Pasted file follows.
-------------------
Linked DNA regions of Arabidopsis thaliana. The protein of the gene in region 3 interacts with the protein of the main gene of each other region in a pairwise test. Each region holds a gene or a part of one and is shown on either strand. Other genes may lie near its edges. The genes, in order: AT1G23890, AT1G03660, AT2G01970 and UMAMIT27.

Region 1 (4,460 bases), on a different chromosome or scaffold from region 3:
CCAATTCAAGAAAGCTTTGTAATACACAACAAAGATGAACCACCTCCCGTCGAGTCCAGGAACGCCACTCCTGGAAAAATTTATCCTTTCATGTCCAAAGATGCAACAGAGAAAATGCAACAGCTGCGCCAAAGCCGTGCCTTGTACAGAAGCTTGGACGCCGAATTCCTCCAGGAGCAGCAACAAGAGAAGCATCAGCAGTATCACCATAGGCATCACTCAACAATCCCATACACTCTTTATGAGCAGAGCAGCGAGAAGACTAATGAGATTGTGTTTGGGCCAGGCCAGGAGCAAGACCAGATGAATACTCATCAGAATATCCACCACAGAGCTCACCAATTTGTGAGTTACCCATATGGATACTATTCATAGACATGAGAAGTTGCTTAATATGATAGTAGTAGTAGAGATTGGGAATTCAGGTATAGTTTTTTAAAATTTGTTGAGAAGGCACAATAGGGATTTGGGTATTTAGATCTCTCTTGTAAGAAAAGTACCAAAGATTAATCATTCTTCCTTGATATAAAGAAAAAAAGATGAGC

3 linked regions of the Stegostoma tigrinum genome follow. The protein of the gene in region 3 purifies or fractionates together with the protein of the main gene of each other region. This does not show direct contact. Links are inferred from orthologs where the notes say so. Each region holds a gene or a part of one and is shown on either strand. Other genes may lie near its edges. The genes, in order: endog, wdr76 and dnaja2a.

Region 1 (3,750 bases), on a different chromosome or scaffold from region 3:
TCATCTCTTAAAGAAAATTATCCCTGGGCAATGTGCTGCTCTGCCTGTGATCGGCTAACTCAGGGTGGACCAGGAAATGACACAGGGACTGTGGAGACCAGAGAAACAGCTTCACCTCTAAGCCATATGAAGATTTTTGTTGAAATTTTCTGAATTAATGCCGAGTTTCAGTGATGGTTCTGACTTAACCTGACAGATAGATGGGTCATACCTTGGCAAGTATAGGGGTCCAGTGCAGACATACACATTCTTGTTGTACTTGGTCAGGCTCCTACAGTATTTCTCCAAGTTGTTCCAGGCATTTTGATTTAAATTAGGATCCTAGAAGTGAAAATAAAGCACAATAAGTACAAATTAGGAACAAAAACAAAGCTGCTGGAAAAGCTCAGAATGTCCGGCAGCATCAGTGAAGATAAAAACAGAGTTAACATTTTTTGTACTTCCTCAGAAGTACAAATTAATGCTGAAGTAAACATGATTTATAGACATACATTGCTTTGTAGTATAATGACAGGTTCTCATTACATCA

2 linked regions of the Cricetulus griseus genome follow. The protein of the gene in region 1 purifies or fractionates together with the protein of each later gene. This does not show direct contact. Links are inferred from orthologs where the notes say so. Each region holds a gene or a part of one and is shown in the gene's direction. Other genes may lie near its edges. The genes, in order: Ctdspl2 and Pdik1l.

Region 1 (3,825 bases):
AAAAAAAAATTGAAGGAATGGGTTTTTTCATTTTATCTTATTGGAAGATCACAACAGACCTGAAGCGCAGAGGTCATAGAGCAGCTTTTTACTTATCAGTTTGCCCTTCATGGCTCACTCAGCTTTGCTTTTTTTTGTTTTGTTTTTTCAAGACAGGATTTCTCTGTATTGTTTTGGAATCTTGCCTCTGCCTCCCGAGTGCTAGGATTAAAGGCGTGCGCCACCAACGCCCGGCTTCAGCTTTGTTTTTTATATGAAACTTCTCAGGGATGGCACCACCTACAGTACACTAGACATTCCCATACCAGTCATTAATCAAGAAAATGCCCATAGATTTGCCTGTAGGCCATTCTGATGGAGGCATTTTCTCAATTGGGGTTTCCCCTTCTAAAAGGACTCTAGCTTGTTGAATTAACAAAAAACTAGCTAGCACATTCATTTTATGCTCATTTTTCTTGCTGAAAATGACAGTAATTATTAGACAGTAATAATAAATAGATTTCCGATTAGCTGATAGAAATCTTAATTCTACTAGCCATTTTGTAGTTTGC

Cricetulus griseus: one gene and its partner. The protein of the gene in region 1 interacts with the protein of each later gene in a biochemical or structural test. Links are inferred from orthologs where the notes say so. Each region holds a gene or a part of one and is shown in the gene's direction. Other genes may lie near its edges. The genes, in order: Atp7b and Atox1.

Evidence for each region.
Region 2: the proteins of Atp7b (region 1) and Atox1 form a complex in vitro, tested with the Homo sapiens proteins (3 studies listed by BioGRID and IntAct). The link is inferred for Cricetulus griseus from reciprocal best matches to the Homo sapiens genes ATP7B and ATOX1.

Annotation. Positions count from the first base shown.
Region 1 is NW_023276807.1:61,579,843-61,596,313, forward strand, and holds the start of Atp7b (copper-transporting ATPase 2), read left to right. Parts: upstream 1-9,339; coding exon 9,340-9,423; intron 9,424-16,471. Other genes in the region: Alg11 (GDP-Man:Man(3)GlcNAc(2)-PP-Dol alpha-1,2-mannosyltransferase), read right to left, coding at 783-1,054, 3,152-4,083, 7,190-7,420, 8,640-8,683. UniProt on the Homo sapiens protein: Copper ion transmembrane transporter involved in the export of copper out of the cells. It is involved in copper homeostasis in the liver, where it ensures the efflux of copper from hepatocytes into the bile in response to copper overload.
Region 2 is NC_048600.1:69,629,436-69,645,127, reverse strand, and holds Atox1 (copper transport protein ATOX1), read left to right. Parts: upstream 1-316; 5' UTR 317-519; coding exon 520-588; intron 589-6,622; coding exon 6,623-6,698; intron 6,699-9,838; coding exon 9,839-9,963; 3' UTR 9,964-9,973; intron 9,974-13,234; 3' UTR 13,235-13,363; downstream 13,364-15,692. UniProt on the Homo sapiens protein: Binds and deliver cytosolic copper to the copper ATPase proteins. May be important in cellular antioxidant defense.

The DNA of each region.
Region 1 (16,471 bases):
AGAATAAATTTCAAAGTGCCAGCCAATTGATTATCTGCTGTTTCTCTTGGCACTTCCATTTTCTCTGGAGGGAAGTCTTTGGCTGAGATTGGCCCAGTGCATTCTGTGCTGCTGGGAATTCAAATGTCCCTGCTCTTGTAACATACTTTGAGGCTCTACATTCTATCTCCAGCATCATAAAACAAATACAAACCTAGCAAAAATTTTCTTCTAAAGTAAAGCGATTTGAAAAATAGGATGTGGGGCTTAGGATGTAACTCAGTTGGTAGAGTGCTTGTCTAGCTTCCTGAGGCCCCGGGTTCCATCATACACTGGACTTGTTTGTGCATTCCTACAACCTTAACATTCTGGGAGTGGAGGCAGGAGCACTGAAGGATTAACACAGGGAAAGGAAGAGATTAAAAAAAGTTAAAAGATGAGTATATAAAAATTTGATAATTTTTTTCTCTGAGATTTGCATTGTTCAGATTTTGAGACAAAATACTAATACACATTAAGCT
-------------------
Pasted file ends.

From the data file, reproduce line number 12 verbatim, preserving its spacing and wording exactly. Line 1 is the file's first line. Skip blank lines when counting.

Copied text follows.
Region 2: the proteins of Atp7b (region 1) and Atox1 form a complex in vitro, tested with the Homo sapiens proteins (3 studies listed by BioGRID and IntAct). The link is inferred for Cricetulus griseus from reciprocal best matches to the Homo sapiens genes ATP7B and ATOX1.